Analyze the themes of love and restoration of religious faith in the poem "Dover Beach."
In "Dover Beach," the speaker listens to the waves gently lapping against the shore and meditates upon his own sadness and loneliness. In the poem's final stanza, he addresses, for the first time in the poem, someone that he loves, and he asks that they both "be true / To one another."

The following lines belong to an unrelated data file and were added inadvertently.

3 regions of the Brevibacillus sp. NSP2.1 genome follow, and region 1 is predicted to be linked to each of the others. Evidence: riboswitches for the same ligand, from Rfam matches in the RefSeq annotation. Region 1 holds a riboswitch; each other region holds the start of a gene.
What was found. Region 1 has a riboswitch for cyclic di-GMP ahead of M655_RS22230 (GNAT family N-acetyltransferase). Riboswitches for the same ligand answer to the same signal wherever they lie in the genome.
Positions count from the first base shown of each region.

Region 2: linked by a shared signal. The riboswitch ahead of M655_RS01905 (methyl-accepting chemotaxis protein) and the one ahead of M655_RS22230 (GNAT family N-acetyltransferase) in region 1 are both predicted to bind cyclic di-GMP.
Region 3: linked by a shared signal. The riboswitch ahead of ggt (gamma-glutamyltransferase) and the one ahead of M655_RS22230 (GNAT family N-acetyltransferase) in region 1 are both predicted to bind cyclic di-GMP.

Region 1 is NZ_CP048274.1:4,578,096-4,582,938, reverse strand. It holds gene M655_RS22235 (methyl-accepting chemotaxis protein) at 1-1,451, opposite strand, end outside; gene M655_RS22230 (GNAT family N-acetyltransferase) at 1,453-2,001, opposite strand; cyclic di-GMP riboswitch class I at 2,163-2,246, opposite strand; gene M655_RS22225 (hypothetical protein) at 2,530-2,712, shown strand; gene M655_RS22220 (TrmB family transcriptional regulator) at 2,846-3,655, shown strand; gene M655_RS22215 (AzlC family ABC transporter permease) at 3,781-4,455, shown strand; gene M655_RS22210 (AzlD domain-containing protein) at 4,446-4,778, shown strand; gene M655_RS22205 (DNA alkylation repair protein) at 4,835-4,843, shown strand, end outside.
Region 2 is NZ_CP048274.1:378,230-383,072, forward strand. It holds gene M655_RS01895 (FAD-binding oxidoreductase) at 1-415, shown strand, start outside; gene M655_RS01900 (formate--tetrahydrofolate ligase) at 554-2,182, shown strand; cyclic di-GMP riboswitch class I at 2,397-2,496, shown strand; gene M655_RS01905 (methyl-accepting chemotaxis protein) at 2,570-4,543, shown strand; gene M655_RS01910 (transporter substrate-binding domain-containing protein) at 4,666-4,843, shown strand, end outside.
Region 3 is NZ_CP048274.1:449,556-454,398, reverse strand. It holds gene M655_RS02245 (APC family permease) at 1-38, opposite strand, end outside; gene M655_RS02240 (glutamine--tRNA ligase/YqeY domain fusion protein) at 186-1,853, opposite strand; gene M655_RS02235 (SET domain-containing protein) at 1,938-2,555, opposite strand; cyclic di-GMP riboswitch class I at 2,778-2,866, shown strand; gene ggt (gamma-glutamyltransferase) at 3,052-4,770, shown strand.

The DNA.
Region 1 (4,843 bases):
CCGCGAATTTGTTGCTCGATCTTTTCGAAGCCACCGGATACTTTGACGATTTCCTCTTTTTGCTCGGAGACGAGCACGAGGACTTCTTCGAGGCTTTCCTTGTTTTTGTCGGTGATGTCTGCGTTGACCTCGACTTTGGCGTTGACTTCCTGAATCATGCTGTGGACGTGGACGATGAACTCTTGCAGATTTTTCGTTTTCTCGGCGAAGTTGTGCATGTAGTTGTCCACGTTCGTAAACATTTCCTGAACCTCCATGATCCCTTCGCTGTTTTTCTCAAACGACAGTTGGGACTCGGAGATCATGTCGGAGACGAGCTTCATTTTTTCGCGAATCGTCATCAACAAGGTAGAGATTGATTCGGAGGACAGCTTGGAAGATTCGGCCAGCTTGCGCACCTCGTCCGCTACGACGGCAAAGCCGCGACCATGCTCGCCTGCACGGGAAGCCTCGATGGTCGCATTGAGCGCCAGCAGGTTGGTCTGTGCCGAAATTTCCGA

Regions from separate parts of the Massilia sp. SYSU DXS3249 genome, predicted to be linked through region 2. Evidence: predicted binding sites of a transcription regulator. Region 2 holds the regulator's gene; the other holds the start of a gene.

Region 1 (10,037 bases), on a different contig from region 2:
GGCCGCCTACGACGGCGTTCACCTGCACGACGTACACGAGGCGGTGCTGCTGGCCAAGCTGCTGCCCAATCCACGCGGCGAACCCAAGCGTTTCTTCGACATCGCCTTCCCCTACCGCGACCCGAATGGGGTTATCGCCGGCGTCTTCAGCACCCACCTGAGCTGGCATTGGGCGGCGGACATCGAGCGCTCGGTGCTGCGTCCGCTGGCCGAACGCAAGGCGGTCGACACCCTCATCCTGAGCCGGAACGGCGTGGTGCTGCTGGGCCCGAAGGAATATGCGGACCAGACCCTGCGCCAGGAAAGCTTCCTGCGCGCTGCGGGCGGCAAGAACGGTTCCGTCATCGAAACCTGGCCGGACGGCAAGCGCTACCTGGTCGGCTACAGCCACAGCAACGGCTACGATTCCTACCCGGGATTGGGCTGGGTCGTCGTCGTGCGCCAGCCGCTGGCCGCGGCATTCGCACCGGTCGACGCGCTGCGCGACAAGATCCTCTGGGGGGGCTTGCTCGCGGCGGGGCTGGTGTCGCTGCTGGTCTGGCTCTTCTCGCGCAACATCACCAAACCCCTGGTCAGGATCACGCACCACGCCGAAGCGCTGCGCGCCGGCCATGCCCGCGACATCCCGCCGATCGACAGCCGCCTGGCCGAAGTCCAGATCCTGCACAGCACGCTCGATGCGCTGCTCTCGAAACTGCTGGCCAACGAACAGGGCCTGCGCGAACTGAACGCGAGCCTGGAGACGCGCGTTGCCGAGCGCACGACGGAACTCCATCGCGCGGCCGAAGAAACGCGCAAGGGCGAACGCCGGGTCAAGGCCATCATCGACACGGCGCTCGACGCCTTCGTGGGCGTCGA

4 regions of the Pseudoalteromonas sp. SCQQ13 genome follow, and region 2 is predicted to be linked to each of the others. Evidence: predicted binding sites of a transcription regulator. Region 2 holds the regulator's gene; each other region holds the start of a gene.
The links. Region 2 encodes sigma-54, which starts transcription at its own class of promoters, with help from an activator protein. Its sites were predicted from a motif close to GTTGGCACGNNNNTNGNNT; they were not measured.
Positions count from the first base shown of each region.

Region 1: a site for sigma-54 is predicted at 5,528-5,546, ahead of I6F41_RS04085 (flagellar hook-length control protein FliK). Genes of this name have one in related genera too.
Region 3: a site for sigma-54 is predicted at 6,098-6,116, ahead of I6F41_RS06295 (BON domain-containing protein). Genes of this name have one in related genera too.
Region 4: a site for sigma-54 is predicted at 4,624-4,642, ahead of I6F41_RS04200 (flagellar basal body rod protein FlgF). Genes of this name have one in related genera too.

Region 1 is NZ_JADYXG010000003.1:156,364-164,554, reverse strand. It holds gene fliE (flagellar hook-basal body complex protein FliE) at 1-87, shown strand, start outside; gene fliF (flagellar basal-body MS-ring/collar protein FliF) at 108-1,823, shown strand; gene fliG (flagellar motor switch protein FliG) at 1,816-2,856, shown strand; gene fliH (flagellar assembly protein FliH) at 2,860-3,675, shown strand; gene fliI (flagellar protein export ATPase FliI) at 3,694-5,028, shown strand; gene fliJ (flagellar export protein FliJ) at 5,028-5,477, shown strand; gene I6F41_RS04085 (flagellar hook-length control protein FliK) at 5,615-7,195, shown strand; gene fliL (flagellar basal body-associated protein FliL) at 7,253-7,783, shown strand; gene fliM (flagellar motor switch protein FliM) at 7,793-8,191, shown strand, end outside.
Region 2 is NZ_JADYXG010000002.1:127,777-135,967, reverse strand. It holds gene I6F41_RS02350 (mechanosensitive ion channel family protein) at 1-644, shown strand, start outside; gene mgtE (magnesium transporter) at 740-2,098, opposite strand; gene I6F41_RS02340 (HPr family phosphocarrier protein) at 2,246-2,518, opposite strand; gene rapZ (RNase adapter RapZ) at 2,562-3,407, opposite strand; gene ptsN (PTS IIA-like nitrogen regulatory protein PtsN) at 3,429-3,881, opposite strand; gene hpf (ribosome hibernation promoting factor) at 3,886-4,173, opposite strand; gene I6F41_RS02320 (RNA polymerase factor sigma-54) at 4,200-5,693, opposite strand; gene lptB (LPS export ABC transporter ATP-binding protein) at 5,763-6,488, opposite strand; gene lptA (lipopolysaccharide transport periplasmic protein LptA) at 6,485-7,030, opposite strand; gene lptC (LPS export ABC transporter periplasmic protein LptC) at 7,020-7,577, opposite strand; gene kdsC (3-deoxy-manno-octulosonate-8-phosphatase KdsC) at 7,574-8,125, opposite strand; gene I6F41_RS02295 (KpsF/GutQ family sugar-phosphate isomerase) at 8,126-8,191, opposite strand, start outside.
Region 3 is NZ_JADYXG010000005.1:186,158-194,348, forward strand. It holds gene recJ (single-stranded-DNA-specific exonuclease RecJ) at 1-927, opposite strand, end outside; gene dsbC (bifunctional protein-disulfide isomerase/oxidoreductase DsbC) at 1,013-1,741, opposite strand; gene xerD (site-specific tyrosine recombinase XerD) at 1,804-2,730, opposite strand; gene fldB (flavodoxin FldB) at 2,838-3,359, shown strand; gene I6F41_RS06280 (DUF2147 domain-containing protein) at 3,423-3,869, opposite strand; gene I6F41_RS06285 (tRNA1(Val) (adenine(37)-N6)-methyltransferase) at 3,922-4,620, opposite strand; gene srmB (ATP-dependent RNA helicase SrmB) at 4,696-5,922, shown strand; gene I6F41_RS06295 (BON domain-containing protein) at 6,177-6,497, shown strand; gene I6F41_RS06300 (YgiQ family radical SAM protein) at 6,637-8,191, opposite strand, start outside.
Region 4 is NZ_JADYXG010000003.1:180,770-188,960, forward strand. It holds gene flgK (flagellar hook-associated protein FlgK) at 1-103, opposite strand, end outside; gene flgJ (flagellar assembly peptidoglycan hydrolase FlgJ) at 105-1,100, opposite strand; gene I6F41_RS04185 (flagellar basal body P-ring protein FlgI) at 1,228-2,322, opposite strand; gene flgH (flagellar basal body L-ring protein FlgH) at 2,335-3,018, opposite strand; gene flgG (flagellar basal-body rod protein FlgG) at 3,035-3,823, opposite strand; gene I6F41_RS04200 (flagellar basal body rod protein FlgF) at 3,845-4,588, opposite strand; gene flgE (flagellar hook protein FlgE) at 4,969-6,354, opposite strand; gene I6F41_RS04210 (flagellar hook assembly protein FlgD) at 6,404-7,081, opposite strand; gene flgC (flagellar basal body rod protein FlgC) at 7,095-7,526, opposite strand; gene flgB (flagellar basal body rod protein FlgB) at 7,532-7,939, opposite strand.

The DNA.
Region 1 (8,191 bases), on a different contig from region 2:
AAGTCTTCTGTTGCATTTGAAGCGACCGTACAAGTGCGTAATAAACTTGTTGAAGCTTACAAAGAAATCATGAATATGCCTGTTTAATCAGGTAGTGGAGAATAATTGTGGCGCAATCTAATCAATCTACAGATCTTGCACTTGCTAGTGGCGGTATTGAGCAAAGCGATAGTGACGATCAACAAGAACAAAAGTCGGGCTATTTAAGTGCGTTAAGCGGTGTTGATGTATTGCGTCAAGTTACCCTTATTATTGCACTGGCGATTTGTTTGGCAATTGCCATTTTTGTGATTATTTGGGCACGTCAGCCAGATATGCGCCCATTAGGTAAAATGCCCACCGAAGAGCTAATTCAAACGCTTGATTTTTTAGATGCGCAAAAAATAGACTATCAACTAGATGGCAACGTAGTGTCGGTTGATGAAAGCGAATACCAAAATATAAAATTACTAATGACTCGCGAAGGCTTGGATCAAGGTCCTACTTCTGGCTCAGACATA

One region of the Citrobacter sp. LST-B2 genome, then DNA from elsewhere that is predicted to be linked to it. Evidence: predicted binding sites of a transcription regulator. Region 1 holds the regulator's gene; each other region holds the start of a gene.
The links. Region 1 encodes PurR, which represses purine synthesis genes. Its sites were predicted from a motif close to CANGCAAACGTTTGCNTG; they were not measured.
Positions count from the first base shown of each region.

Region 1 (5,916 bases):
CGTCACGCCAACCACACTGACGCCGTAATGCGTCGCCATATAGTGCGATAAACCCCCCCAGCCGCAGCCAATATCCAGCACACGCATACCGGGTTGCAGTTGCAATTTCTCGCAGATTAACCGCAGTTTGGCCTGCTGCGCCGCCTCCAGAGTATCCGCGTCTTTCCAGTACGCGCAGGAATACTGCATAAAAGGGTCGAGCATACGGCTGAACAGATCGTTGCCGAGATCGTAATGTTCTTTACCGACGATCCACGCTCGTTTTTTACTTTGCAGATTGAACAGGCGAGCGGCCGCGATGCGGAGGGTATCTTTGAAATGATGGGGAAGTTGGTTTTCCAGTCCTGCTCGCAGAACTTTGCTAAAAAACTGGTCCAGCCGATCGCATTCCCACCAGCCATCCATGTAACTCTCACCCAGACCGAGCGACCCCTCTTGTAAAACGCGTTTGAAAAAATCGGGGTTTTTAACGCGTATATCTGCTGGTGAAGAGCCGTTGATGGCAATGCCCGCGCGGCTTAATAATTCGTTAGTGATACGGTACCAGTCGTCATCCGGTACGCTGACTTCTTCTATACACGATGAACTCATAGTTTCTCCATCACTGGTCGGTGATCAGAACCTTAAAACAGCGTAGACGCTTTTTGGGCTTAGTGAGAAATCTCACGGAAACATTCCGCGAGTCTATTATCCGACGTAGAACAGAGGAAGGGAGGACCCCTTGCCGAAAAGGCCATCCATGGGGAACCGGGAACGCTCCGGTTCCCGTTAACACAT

The speaker seems to perceive love as an antidote to or refuge from "the eternal note of sadness" that he hears in the waves. He wants to love and to be loved because there is "neither joy, nor love, nor light, / Nor certitude, nor peace, nor help for pain" in the world. In short, the speaker seems to be enduring some sort of existential crisis, and the only solace he can imagine is in love. Thus, this poem is not so much a romantic, passionate celebration of love, but rather a melancholy reflection upon the necessity of love. The speaker seems to have no faith in the world itself, and thus must look to put his faith in love. This is the only way in which he can reconcile himself to the relentless "ebb and flow" of the aforementioned "eternal note of sadness."
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